According to a report from Football Asian, Tottenham forward Son Heung-min might be required to do another stint of military service in South Korea.
All healthy Korean men are required to fulfil their military service obligations but athletes who win a medal in the Olympics or win gold in the Asian Games are exempt.
Son was part of the South Korean side that won the gold medal at the 2018 Asian Games and was thus exempted from doing the mandatory full military service program.
However, he still had to do the minimum duty, which he did last year when the Premier League was suspended for a few months after the Covid outbreak.
Football Asian explain that apart from the three-week basic military training that Son did, he is also required to do 544 hours of volunteer work within 34 months of receiving his training.
If the 29-year-old fails to fulfil the expected 544 hours of volunteer work, he would be obliged to fulfil his original military service obligation.
The report reveals that Son is due to complete his volunteer work on May 2, 2022, but the Spurs forward had issues completing the quota due to the pandemic.
The 29-year-old has so far completed 249 hours and 10 minutes of volunteer work, which mostly consisted of advising young Korean football players through online live video conferences.
The Spurs star is also thought to have been part of various activities at the Korean Embassy in London.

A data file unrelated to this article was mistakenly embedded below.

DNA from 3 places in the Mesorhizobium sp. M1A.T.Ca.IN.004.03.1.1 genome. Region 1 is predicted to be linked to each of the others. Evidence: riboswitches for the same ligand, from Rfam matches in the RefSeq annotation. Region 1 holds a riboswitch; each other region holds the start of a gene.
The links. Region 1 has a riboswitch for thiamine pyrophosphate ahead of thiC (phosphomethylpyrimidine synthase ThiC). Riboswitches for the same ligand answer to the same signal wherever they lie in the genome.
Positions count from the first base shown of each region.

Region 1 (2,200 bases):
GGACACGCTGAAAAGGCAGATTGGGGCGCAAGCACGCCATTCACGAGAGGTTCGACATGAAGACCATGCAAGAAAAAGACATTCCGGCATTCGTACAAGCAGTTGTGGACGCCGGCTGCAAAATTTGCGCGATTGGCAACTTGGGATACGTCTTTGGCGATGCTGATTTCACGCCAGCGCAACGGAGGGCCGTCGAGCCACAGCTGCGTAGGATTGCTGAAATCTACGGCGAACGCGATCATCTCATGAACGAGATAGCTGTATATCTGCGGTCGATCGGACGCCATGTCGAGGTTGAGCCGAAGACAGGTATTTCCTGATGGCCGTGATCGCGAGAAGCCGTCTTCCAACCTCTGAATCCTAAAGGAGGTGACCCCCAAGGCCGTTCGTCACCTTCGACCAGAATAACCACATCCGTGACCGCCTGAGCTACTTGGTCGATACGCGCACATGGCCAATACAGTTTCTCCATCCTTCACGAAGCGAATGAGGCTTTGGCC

However, according to the report, the problem for Son is that he is only allowed to volunteer online for 272 hours out of 544 hours, with the remaining 272 hours required to be done offline back in his home country.
This means that the Tottenham man still has to fulfil 294 hours and 50 minutes of volunteer work, most of it back in South Korea, within the next sixth months.
The report reveals that this complication for Son and other elite South Korean athletes was discussed recently at the Korean National Assembly.
However, it is explained that some arrangement is likely to be found to avoid the Tottenham man and other athletes having to do military service again.
Chung Cheong-rae, a member of the South Korean National Assembly, allegedly met with the Minister of Culture, Sports and Tourism at the National Assembly to ask for ways to replace the required volunteer duty.
Hwang Hee, Minister of Culture and Tourism of Korea, is quoted as saying: “Son Heung-min and other athletes are playing a role in promoting the national image. I will think about various ideas.”
Spurs Web Opinion
Given that it is because of the pandemic that Son and other top Korean athletes have not been able to fulfil their volunteer duties, one would expect the South Korean government to come up with a compromise.
By the sounds of the report, there certainly seems to be an acceptance at the top governmental level that the volunteer duty can be replaced by other activities or at least postponed.
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